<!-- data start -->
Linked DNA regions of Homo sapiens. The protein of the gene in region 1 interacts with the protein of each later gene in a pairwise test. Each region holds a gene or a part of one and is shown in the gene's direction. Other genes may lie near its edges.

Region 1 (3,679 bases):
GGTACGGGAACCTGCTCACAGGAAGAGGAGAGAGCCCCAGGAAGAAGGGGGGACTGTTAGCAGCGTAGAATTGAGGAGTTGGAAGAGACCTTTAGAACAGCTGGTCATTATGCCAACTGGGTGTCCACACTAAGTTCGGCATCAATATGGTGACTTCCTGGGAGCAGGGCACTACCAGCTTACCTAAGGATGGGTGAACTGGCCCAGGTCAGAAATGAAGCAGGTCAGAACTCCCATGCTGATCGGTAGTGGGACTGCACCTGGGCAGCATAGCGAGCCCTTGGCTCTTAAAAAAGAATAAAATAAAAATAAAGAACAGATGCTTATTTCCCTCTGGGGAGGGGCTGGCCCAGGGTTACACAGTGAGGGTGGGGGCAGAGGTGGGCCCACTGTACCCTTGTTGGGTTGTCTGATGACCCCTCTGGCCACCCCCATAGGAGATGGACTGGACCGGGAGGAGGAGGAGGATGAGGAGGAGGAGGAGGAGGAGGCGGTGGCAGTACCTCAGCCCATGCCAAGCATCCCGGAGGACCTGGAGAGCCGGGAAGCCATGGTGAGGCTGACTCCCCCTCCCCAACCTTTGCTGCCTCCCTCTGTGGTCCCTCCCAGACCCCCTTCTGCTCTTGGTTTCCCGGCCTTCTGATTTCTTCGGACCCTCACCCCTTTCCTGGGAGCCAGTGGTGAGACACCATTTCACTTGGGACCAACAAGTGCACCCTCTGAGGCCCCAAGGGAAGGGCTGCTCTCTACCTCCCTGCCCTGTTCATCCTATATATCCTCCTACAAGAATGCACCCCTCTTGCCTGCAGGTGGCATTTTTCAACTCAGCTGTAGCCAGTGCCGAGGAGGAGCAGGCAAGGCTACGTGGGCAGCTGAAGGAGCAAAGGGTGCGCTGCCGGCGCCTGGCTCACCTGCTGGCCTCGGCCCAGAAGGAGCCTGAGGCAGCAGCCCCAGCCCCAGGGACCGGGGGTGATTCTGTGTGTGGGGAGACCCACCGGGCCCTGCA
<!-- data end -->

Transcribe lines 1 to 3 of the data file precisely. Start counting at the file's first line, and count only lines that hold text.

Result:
Linked DNA regions of Homo sapiens. The protein of the gene in region 1 interacts with the protein of each later gene in a pairwise test. Each region holds a gene or a part of one and is shown in the gene's direction. Other genes may lie near its edges.

Region 1 (3,679 bases):
GGTACGGGAACCTGCTCACAGGAAGAGGAGAGAGCCCCAGGAAGAAGGGGGGACTGTTAGCAGCGTAGAATTGAGGAGTTGGAAGAGACCTTTAGAACAGCTGGTCATTATGCCAACTGGGTGTCCACACTAAGTTCGGCATCAATATGGTGACTTCCTGGGAGCAGGGCACTACCAGCTTACCTAAGGATGGGTGAACTGGCCCAGGTCAGAAATGAAGCAGGTCAGAACTCCCATGCTGATCGGTAGTGGGACTGCACCTGGGCAGCATAGCGAGCCCTTGGCTCTTAAAAAAGAATAAAATAAAAATAAAGAACAGATGCTTATTTCCCTCTGGGGAGGGGCTGGCCCAGGGTTACACAGTGAGGGTGGGGGCAGAGGTGGGCCCACTGTACCCTTGTTGGGTTGTCTGATGACCCCTCTGGCCACCCCCATAGGAGATGGACTGGACCGGGAGGAGGAGGAGGATGAGGAGGAGGAGGAGGAGGAGGCGGTGGCAGTACCTCAGCCCATGCCAAGCATCCCGGAGGACCTGGAGAGCCGGGAAGCCATGGTGAGGCTGACTCCCCCTCCCCAACCTTTGCTGCCTCCCTCTGTGGTCCCTCCCAGACCCCCTTCTGCTCTTGGTTTCCCGGCCTTCTGATTTCTTCGGACCCTCACCCCTTTCCTGGGAGCCAGTGGTGAGACACCATTTCACTTGGGACCAACAAGTGCACCCTCTGAGGCCCCAAGGGAAGGGCTGCTCTCTACCTCCCTGCCCTGTTCATCCTATATATCCTCCTACAAGAATGCACCCCTCTTGCCTGCAGGTGGCATTTTTCAACTCAGCTGTAGCCAGTGCCGAGGAGGAGCAGGCAAGGCTACGTGGGCAGCTGAAGGAGCAAAGGGTGCGCTGCCGGCGCCTGGCTCACCTGCTGGCCTCGGCCCAGAAGGAGCCTGAGGCAGCAGCCCCAGCCCCAGGGACCGGGGGTGATTCTGTGTGTGGGGAGACCCACCGGGCCCTGCA